Published in Edinburgh Festivals Magazine
IT WAS a heart-in-the-mouth moment. As far as curator Terrence Pepper was concerned, there was one image that had to be the centrepiece of his exhibition of Man Ray photographic portraits. It's the picture of Lee Miller in profile. Her face is relaxed as she gazes somewhere to our right. The light catches her hair, which is cut boyishly short and tucked behind her ear. Her neck is long and elegant, her dress plain. Thanks to a technique known as solarisation, which reverses the tones, there is a dark outline to her features as if someone has drawn around her face.
Along with Alice Prin (aka Kiki de Montparnasse), Miller was one of Man Ray's great muses and Pepper couldn't imagine his exhibition without this picture. But there was a problem. He spoke to Tony Penrose, Miller's son, only to be told: 'I'd be pleased to help you but unfortunately there's another show I've lent this to and you can't have it." It was a major blow.
Fortunately for Pepper, the rival tour fell apart and his prize image was available once more. It's now the one you see on the poster for Man Ray Portraits, remarkably, the first solo exhibition of the pioneering American artist's work. It takes its place at the heart of the collection, along with Pepper's other favourite: Noire et Blanche featuring the porcelain-white face of Kiki lying as if asleep on a table adjacent to a black African face mask.
The show, already acclaimed at the National Portrait Gallery in London, takes us through Man Ray's career in America and Paris between 1916 and 1968. Featuring over 100 works, it shows the artist as a key player in the dada and surrealist movements, even as he was working as a commercial photographer for mainstream magazines such as French Vogue which published Noire et Blanche in 1926.
"You want to show things that have never been seen before as well as finding the core of Man Ray's work," says Pepper. "You're trying to appeal to the person who's never seen Man Ray at all and the people who know Man Ray, so we had to keep the standard high."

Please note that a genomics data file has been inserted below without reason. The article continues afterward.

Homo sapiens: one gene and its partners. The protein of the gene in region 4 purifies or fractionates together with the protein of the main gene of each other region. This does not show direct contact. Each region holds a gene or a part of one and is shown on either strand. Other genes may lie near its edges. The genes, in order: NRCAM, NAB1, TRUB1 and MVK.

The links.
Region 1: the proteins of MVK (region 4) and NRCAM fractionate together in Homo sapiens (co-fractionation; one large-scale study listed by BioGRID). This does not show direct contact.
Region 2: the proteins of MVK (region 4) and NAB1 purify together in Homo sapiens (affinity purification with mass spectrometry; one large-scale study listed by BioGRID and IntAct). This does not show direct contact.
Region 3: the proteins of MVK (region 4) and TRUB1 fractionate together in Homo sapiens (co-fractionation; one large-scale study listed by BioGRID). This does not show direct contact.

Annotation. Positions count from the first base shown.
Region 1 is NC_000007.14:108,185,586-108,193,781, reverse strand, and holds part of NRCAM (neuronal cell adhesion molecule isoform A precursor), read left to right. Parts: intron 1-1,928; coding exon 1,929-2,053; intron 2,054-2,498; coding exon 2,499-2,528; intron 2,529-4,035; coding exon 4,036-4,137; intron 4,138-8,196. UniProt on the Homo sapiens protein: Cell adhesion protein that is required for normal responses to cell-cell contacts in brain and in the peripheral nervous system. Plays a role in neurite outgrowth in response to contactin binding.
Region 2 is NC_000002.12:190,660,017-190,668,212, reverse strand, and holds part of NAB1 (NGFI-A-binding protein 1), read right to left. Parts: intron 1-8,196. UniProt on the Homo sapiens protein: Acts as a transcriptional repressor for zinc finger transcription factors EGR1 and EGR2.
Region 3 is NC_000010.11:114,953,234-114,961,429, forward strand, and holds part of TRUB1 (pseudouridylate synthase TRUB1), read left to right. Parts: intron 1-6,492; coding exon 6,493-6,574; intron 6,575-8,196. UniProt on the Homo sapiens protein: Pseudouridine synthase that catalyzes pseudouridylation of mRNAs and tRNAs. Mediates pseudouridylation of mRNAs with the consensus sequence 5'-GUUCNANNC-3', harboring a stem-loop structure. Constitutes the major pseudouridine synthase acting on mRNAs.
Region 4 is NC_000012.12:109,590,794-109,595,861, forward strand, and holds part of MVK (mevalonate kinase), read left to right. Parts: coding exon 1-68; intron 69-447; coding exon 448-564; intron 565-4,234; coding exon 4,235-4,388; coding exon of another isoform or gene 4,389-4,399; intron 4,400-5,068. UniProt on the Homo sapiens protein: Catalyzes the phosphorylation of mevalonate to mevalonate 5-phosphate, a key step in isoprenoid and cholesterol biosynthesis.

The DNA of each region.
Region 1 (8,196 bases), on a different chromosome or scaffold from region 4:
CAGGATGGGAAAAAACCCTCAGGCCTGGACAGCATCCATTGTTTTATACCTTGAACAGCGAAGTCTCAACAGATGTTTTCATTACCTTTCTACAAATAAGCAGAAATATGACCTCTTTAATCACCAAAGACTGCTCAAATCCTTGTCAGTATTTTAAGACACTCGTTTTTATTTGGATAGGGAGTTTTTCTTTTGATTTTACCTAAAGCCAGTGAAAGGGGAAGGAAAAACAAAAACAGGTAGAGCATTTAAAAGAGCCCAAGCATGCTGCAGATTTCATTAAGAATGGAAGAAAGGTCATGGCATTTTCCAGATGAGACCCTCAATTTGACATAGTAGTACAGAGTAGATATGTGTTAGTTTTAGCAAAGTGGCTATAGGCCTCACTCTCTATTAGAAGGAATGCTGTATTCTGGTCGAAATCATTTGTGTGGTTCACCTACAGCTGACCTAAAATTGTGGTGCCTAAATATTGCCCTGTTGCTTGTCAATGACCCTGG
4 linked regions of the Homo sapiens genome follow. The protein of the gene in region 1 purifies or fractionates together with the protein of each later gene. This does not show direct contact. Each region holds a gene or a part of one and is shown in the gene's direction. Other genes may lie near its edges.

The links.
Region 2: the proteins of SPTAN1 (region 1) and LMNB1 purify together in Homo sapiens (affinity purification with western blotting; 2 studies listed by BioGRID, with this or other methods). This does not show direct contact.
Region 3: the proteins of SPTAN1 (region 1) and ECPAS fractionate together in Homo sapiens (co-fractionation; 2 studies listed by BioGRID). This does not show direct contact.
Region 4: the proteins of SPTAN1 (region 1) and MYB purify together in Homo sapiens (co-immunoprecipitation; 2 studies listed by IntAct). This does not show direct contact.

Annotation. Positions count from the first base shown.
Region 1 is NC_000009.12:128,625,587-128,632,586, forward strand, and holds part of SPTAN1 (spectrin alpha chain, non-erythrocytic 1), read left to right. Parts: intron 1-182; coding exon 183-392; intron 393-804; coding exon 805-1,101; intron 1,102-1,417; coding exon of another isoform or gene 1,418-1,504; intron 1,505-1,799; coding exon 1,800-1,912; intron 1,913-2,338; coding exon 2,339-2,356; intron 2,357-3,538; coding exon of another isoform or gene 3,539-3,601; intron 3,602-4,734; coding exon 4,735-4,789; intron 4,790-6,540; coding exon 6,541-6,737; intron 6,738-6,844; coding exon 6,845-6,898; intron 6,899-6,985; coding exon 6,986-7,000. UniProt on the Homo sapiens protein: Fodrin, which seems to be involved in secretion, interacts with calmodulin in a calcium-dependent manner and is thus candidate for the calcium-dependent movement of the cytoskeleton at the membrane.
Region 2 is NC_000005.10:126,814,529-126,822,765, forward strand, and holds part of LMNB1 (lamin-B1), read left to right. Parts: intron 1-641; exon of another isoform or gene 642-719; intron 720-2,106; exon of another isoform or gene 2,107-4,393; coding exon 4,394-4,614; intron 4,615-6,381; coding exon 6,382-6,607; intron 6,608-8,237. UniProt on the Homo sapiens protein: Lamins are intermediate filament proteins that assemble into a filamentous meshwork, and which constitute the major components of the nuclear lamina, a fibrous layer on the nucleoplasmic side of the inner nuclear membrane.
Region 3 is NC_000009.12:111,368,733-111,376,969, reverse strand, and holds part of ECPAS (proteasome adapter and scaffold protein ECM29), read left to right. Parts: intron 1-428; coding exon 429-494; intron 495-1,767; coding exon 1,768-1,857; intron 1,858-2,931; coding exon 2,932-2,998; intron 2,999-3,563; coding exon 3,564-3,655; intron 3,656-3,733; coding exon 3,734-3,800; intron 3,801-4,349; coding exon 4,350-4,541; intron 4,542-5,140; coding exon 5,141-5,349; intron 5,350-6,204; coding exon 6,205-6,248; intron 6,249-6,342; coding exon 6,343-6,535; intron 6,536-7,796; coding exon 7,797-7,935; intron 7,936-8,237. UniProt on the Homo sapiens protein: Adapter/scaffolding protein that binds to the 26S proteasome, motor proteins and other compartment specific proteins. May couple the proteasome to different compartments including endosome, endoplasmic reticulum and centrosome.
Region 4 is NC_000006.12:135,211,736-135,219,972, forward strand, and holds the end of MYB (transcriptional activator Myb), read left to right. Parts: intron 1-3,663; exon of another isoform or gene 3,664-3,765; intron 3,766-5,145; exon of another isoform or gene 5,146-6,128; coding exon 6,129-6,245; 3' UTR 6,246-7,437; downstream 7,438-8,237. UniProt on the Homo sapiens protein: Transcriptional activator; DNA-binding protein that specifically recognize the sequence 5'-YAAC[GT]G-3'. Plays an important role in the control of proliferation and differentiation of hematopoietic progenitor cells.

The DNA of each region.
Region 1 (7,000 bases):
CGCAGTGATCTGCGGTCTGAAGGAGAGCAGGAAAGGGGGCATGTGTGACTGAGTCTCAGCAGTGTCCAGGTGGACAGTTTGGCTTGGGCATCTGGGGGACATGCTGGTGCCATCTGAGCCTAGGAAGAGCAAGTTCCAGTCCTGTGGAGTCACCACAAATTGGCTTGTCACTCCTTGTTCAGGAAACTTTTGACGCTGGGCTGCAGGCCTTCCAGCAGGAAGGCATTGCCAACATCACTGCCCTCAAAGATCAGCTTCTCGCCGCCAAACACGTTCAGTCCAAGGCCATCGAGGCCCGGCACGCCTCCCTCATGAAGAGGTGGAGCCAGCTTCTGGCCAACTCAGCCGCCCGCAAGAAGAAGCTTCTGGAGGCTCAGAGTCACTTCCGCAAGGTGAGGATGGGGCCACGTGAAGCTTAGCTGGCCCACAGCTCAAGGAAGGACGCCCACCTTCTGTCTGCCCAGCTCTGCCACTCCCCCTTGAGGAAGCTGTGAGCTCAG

By including portraits the artist made throughout his career, Pepper reveals those less well-known corners of the canon. "In the past, people have stopped looking at Man Ray after the outbreak of the second world war," he says. "But he carried on and surreptitiously did work in the Hollywood of the 40s and that work hasn't really been shown before. It's quite a revelation that he was not working officially as a photographer but taking the odd picture."
As is so often the case with exhibitions at the Portrait Gallery, the work is fascinating from an artistic point of view and in terms of the sitters. Man Ray had intimate access to many of the key figures of his day. As well as Kiki and Miller, who became a noted photographer in her own right, he was in a position to shoot figures such as Pablo Picasso, Salvador Dali, Ernest Hemingway and James Joyce. "It's a cultural history of the 20th century," says Pepper. "As part of the surrealist and dada movement, he had this insider view. He got the trust of people and they would bring something to his sittings."
Famous or not, it is the modernity of the images that hits home today. "It's one thing about great photographs that they do look contemporary," he says. "There's a woman who looks just like Gwyneth Paltrow. We don't know who she is, but the face is just Kate Moss, Gwyneth Paltrow, it's completely now."
WHERE & WHEN
Man Ray Portraits
Scottish National Portrait Gallery, until 22 September, 10am–5pm
From £5, Tel: 0131 624 6200
© Mark Fisher 2013
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